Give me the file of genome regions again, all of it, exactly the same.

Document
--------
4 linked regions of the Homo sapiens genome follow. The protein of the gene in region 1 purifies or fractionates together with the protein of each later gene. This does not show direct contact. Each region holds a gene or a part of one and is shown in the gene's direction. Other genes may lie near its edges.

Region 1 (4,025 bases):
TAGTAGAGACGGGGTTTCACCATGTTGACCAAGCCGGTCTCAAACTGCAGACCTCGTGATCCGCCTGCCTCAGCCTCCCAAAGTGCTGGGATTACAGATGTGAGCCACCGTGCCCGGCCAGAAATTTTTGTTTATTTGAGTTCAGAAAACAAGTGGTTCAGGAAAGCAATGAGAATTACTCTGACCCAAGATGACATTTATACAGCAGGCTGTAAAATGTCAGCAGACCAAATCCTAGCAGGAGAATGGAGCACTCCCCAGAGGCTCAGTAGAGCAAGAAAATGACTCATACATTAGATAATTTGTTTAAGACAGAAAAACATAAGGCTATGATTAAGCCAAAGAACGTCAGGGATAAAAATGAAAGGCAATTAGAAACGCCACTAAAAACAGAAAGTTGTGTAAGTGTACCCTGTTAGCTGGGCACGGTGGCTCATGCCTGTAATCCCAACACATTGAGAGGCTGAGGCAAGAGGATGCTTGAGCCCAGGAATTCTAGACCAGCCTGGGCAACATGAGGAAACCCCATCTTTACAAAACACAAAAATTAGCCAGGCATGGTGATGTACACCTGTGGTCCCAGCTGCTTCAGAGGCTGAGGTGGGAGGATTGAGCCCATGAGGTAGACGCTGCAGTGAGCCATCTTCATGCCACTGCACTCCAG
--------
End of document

4 linked regions of the Homo sapiens genome follow. The protein of the gene in region 1 purifies or fractionates together with the protein of each later gene. This does not show direct contact. Each region holds a gene or a part of one and is shown in the gene's direction. Other genes may lie near its edges.

Region 1 (4,025 bases):
TAGTAGAGACGGGGTTTCACCATGTTGACCAAGCCGGTCTCAAACTGCAGACCTCGTGATCCGCCTGCCTCAGCCTCCCAAAGTGCTGGGATTACAGATGTGAGCCACCGTGCCCGGCCAGAAATTTTTGTTTATTTGAGTTCAGAAAACAAGTGGTTCAGGAAAGCAATGAGAATTACTCTGACCCAAGATGACATTTATACAGCAGGCTGTAAAATGTCAGCAGACCAAATCCTAGCAGGAGAATGGAGCACTCCCCAGAGGCTCAGTAGAGCAAGAAAATGACTCATACATTAGATAATTTGTTTAAGACAGAAAAACATAAGGCTATGATTAAGCCAAAGAACGTCAGGGATAAAAATGAAAGGCAATTAGAAACGCCACTAAAAACAGAAAGTTGTGTAAGTGTACCCTGTTAGCTGGGCACGGTGGCTCATGCCTGTAATCCCAACACATTGAGAGGCTGAGGCAAGAGGATGCTTGAGCCCAGGAATTCTAGACCAGCCTGGGCAACATGAGGAAACCCCATCTTTACAAAACACAAAAATTAGCCAGGCATGGTGATGTACACCTGTGGTCCCAGCTGCTTCAGAGGCTGAGGTGGGAGGATTGAGCCCATGAGGTAGACGCTGCAGTGAGCCATCTTCATGCCACTGCACTCCAG